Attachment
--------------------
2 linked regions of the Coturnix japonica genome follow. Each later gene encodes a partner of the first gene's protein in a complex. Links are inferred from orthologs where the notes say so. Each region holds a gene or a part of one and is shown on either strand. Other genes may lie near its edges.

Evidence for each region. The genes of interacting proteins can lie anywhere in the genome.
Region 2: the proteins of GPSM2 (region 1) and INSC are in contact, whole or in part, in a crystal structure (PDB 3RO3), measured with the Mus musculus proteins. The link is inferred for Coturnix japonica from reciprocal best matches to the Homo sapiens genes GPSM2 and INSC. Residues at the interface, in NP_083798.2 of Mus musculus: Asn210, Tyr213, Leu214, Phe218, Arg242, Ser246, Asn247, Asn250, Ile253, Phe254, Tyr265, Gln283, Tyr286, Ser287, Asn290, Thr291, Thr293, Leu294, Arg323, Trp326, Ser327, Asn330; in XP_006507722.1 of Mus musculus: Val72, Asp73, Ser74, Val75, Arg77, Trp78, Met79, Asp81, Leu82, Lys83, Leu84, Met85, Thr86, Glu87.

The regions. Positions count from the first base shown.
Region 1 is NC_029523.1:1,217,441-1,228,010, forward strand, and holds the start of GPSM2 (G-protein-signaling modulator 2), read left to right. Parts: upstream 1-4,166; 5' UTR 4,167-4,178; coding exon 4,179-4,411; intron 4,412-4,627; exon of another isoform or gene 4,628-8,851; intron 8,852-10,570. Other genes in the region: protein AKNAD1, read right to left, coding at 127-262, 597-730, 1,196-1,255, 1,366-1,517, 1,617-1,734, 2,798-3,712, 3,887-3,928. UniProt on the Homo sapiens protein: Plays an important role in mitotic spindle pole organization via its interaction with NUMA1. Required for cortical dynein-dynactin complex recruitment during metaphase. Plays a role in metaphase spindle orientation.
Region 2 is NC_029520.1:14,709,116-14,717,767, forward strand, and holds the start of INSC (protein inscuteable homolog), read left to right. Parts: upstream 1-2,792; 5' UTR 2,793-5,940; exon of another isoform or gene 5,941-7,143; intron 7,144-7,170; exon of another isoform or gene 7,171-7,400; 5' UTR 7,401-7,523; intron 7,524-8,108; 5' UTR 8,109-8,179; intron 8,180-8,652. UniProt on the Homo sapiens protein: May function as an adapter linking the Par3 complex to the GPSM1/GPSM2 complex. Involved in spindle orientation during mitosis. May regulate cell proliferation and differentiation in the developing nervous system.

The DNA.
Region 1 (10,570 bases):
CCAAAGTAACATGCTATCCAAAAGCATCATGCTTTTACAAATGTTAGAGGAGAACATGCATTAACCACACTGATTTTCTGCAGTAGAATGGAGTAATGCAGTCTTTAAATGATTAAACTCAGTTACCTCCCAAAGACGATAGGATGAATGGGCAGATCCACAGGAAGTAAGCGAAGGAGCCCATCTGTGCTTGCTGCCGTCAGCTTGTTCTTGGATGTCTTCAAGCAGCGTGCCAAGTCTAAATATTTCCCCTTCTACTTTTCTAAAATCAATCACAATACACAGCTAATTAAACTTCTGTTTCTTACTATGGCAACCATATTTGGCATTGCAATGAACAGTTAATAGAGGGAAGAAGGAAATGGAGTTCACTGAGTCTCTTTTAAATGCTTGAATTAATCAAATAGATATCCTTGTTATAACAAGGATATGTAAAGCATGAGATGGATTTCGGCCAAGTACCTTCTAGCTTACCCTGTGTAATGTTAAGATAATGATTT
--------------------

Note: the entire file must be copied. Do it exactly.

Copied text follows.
2 linked regions of the Coturnix japonica genome follow. Each later gene encodes a partner of the first gene's protein in a complex. Links are inferred from orthologs where the notes say so. Each region holds a gene or a part of one and is shown on either strand. Other genes may lie near its edges.

Evidence for each region. The genes of interacting proteins can lie anywhere in the genome.
Region 2: the proteins of GPSM2 (region 1) and INSC are in contact, whole or in part, in a crystal structure (PDB 3RO3), measured with the Mus musculus proteins. The link is inferred for Coturnix japonica from reciprocal best matches to the Homo sapiens genes GPSM2 and INSC. Residues at the interface, in NP_083798.2 of Mus musculus: Asn210, Tyr213, Leu214, Phe218, Arg242, Ser246, Asn247, Asn250, Ile253, Phe254, Tyr265, Gln283, Tyr286, Ser287, Asn290, Thr291, Thr293, Leu294, Arg323, Trp326, Ser327, Asn330; in XP_006507722.1 of Mus musculus: Val72, Asp73, Ser74, Val75, Arg77, Trp78, Met79, Asp81, Leu82, Lys83, Leu84, Met85, Thr86, Glu87.

The regions. Positions count from the first base shown.
Region 1 is NC_029523.1:1,217,441-1,228,010, forward strand, and holds the start of GPSM2 (G-protein-signaling modulator 2), read left to right. Parts: upstream 1-4,166; 5' UTR 4,167-4,178; coding exon 4,179-4,411; intron 4,412-4,627; exon of another isoform or gene 4,628-8,851; intron 8,852-10,570. Other genes in the region: protein AKNAD1, read right to left, coding at 127-262, 597-730, 1,196-1,255, 1,366-1,517, 1,617-1,734, 2,798-3,712, 3,887-3,928. UniProt on the Homo sapiens protein: Plays an important role in mitotic spindle pole organization via its interaction with NUMA1. Required for cortical dynein-dynactin complex recruitment during metaphase. Plays a role in metaphase spindle orientation.
Region 2 is NC_029520.1:14,709,116-14,717,767, forward strand, and holds the start of INSC (protein inscuteable homolog), read left to right. Parts: upstream 1-2,792; 5' UTR 2,793-5,940; exon of another isoform or gene 5,941-7,143; intron 7,144-7,170; exon of another isoform or gene 7,171-7,400; 5' UTR 7,401-7,523; intron 7,524-8,108; 5' UTR 8,109-8,179; intron 8,180-8,652. UniProt on the Homo sapiens protein: May function as an adapter linking the Par3 complex to the GPSM1/GPSM2 complex. Involved in spindle orientation during mitosis. May regulate cell proliferation and differentiation in the developing nervous system.

The DNA.
Region 1 (10,570 bases):
CCAAAGTAACATGCTATCCAAAAGCATCATGCTTTTACAAATGTTAGAGGAGAACATGCATTAACCACACTGATTTTCTGCAGTAGAATGGAGTAATGCAGTCTTTAAATGATTAAACTCAGTTACCTCCCAAAGACGATAGGATGAATGGGCAGATCCACAGGAAGTAAGCGAAGGAGCCCATCTGTGCTTGCTGCCGTCAGCTTGTTCTTGGATGTCTTCAAGCAGCGTGCCAAGTCTAAATATTTCCCCTTCTACTTTTCTAAAATCAATCACAATACACAGCTAATTAAACTTCTGTTTCTTACTATGGCAACCATATTTGGCATTGCAATGAACAGTTAATAGAGGGAAGAAGGAAATGGAGTTCACTGAGTCTCTTTTAAATGCTTGAATTAATCAAATAGATATCCTTGTTATAACAAGGATATGTAAAGCATGAGATGGATTTCGGCCAAGTACCTTCTAGCTTACCCTGTGTAATGTTAAGATAATGATTT